vintageblackglamour:

And you thought it was impossible to come up with more fabulous images of Josephine Baker… In this June 1945 photograph, she is entertaining the troops (and one very lucky, shy soldier) at a London victory party. Photo by Jack Esten/Getty Images.

(via historicalagentcarter)

cross-connect:

Artist Samantha Keely Smith paints breathtaking abstract landscapes that resemble the swirling waters of the ocean. Using oil paint, enamel, and shellac, Smith builds up multiple translucent layers of color, alternating between soft brushstrokes and large, sweeping gestures to evoke crashing waves, surging tides, and stormy floods.

Via 

// Selected by Sunil

(via saranoh)

bryanschutmaat:

Last fall, for Smithsonian Magazine's travel issue, I was sent to Italy to make some painterly landscapes and to document the modern travel experience. The photos accompany an article by historian Jane Kamensky about the painter John Singleton Copley and a grand trip he took in the 1770s, when he shifted his focus from portrait commissions in the New England colonies to more grand and respectable biblical scenes and landscapes. I loosely retraced the Italian portion of his journey. More photos can be found here and in print.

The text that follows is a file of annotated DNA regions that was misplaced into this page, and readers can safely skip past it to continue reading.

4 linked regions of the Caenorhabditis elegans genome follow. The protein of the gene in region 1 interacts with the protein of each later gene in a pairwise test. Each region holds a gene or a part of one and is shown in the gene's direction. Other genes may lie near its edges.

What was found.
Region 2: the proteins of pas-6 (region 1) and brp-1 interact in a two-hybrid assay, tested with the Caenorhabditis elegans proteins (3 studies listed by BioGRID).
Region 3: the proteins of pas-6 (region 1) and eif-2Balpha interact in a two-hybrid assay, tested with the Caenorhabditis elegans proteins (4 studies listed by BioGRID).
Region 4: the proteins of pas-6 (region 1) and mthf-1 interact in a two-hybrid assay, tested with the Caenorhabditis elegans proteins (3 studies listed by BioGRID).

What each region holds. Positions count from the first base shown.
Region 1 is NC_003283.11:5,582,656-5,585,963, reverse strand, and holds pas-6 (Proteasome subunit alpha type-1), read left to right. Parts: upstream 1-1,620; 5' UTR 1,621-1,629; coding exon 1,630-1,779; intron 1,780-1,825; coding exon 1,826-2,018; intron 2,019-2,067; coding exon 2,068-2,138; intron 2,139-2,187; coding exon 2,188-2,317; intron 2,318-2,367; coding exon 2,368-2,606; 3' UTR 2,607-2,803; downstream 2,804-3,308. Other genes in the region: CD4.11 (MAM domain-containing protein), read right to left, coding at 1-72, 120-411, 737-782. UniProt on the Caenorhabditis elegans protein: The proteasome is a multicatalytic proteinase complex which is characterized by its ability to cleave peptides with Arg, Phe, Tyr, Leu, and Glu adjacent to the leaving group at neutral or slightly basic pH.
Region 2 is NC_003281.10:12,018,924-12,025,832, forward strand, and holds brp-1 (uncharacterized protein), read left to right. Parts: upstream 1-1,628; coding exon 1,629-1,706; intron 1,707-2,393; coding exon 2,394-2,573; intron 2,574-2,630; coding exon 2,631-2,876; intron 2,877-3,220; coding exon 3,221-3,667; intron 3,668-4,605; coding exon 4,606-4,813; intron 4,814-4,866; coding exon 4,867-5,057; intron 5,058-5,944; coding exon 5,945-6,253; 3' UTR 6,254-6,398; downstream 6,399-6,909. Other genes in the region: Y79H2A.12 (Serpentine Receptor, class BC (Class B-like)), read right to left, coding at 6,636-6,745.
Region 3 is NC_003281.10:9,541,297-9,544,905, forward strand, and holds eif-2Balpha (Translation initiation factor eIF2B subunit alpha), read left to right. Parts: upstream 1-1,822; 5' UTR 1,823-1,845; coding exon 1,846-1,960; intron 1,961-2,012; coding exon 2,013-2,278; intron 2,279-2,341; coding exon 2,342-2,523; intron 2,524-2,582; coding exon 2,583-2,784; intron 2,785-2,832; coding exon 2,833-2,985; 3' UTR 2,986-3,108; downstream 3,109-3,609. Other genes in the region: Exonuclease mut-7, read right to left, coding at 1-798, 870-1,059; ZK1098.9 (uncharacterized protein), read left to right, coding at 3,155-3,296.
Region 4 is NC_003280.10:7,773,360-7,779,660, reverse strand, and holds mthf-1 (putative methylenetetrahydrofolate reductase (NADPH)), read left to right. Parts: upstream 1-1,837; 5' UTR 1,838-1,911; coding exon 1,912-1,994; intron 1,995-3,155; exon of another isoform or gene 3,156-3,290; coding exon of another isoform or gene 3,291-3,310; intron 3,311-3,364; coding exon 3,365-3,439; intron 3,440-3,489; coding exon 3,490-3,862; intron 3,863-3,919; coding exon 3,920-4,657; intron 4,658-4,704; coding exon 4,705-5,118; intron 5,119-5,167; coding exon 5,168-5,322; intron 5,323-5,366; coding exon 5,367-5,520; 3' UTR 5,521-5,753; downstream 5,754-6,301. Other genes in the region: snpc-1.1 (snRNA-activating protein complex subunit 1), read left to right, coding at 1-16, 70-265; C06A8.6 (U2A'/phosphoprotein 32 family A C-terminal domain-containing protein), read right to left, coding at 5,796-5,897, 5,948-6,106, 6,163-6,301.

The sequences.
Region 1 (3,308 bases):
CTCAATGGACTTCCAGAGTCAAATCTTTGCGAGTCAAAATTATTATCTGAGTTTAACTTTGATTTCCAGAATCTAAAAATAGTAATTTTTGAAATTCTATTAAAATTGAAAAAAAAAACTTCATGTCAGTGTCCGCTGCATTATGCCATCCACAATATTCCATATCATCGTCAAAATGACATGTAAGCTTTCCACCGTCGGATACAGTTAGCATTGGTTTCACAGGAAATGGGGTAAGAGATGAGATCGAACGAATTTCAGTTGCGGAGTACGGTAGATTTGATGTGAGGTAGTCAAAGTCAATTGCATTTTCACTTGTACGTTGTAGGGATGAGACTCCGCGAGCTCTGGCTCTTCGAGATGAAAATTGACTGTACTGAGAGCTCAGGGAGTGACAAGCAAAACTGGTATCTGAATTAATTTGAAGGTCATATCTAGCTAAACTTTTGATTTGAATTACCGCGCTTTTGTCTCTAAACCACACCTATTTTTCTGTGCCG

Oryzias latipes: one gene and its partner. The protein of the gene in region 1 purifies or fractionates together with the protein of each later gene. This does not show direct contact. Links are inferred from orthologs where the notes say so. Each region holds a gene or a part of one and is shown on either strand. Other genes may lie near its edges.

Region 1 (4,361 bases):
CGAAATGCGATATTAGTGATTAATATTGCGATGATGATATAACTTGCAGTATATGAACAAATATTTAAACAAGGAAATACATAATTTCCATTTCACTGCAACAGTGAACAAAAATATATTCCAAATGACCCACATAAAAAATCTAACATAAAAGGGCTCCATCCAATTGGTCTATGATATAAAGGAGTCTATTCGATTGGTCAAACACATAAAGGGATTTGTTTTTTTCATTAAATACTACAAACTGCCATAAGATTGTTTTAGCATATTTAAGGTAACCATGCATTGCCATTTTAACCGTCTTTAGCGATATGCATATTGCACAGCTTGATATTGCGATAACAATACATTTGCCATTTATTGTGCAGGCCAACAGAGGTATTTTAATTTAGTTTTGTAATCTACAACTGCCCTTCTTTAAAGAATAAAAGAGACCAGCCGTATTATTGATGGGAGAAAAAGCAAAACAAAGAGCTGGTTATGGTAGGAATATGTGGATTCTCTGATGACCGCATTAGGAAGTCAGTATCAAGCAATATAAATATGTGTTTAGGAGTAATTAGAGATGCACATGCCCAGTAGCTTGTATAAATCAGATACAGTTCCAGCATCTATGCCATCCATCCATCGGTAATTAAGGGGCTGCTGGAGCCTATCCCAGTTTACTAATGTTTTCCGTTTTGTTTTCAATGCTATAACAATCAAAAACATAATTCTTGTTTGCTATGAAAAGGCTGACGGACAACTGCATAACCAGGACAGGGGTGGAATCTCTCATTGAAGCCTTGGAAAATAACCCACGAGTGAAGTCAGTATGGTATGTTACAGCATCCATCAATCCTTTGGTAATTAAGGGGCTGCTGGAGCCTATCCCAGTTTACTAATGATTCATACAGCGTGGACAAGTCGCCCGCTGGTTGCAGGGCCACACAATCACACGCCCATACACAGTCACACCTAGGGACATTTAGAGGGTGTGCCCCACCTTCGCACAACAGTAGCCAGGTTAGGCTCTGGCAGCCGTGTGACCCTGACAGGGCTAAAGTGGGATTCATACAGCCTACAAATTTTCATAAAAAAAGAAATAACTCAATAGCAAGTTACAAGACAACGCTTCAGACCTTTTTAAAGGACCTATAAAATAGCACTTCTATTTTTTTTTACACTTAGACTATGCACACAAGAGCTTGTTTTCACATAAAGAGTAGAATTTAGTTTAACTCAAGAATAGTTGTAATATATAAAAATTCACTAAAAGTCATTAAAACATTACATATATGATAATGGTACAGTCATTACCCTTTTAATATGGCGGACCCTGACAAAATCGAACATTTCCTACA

From the Kamensky’s article:
“We’re seeing what Copley saw, but are we seeing how he saw? … Sometimes—the crowds and the audio guides and the ubiquitous iPads notwithstanding—we come close.”

Very big thanks to Molly Roberts, photo editor at Smithsonian.  

nicolaswindinqrefn:

just because a movie got negative reviews doesn’t mean you’re not allowed to like it and just because a movie got awards and is “critically acclaimed” doesn’t mean it has to be the greatest movie to you

(via flux-capacitard)

acatnamedhercules:

karnythia:

deducecanoe:

spiderjerusalems:

theatlantic:

Literature Is Dead (According to Straight, White Guys, At Least)